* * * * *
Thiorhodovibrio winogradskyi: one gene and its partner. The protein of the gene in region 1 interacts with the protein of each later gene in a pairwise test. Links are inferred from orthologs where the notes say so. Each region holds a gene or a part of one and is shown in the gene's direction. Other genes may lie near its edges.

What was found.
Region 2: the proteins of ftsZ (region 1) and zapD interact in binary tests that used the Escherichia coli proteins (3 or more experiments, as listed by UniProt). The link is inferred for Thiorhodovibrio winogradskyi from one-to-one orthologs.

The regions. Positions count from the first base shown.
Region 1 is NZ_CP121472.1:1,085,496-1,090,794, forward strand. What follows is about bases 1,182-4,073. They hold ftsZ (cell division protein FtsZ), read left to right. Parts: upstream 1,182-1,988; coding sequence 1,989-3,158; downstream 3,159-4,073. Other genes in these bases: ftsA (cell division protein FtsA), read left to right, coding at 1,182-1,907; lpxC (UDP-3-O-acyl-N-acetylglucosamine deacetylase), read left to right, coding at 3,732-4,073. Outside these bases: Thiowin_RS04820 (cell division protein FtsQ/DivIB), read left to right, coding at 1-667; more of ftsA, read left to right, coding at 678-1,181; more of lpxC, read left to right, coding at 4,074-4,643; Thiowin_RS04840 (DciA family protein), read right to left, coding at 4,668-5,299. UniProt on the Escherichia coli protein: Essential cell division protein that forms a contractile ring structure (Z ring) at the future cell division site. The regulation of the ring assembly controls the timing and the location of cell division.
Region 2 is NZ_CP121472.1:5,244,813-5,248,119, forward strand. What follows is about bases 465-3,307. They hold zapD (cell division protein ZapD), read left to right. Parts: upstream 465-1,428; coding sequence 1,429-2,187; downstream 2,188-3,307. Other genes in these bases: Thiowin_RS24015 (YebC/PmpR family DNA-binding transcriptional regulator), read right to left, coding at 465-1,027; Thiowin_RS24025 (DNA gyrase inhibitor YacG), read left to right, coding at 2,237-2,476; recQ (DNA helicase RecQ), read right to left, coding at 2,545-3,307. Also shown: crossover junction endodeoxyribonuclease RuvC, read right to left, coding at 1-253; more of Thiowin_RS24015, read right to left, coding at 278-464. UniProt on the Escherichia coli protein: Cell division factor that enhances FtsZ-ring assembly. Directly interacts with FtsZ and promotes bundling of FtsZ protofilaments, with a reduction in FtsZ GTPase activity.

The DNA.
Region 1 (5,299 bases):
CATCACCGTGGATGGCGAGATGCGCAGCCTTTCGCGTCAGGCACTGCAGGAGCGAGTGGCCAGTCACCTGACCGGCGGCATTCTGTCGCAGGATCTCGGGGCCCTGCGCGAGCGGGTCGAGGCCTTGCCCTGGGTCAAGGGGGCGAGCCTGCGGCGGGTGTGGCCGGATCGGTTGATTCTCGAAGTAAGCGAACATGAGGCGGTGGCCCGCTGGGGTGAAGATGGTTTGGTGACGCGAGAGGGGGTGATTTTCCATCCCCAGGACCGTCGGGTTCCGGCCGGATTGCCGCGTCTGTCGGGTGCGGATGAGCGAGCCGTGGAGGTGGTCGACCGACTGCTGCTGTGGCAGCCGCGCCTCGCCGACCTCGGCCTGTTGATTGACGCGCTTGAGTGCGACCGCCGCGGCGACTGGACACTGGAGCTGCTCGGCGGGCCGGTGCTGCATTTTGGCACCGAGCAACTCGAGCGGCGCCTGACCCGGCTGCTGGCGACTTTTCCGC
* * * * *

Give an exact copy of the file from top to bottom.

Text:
Thiorhodovibrio winogradskyi: one gene and its partner. The protein of the gene in region 1 interacts with the protein of each later gene in a pairwise test. Links are inferred from orthologs where the notes say so. Each region holds a gene or a part of one and is shown in the gene's direction. Other genes may lie near its edges.

What was found.
Region 2: the proteins of ftsZ (region 1) and zapD interact in binary tests that used the Escherichia coli proteins (3 or more experiments, as listed by UniProt). The link is inferred for Thiorhodovibrio winogradskyi from one-to-one orthologs.

The regions. Positions count from the first base shown.
Region 1 is NZ_CP121472.1:1,085,496-1,090,794, forward strand. What follows is about bases 1,182-4,073. They hold ftsZ (cell division protein FtsZ), read left to right. Parts: upstream 1,182-1,988; coding sequence 1,989-3,158; downstream 3,159-4,073. Other genes in these bases: ftsA (cell division protein FtsA), read left to right, coding at 1,182-1,907; lpxC (UDP-3-O-acyl-N-acetylglucosamine deacetylase), read left to right, coding at 3,732-4,073. Outside these bases: Thiowin_RS04820 (cell division protein FtsQ/DivIB), read left to right, coding at 1-667; more of ftsA, read left to right, coding at 678-1,181; more of lpxC, read left to right, coding at 4,074-4,643; Thiowin_RS04840 (DciA family protein), read right to left, coding at 4,668-5,299. UniProt on the Escherichia coli protein: Essential cell division protein that forms a contractile ring structure (Z ring) at the future cell division site. The regulation of the ring assembly controls the timing and the location of cell division.
Region 2 is NZ_CP121472.1:5,244,813-5,248,119, forward strand. What follows is about bases 465-3,307. They hold zapD (cell division protein ZapD), read left to right. Parts: upstream 465-1,428; coding sequence 1,429-2,187; downstream 2,188-3,307. Other genes in these bases: Thiowin_RS24015 (YebC/PmpR family DNA-binding transcriptional regulator), read right to left, coding at 465-1,027; Thiowin_RS24025 (DNA gyrase inhibitor YacG), read left to right, coding at 2,237-2,476; recQ (DNA helicase RecQ), read right to left, coding at 2,545-3,307. Also shown: crossover junction endodeoxyribonuclease RuvC, read right to left, coding at 1-253; more of Thiowin_RS24015, read right to left, coding at 278-464. UniProt on the Escherichia coli protein: Cell division factor that enhances FtsZ-ring assembly. Directly interacts with FtsZ and promotes bundling of FtsZ protofilaments, with a reduction in FtsZ GTPase activity.

The DNA.
Region 1 (5,299 bases):
CATCACCGTGGATGGCGAGATGCGCAGCCTTTCGCGTCAGGCACTGCAGGAGCGAGTGGCCAGTCACCTGACCGGCGGCATTCTGTCGCAGGATCTCGGGGCCCTGCGCGAGCGGGTCGAGGCCTTGCCCTGGGTCAAGGGGGCGAGCCTGCGGCGGGTGTGGCCGGATCGGTTGATTCTCGAAGTAAGCGAACATGAGGCGGTGGCCCGCTGGGGTGAAGATGGTTTGGTGACGCGAGAGGGGGTGATTTTCCATCCCCAGGACCGTCGGGTTCCGGCCGGATTGCCGCGTCTGTCGGGTGCGGATGAGCGAGCCGTGGAGGTGGTCGACCGACTGCTGCTGTGGCAGCCGCGCCTCGCCGACCTCGGCCTGTTGATTGACGCGCTTGAGTGCGACCGCCGCGGCGACTGGACACTGGAGCTGCTCGGCGGGCCGGTGCTGCATTTTGGCACCGAGCAACTCGAGCGGCGCCTGACCCGGCTGCTGGCGACTTTTCCGC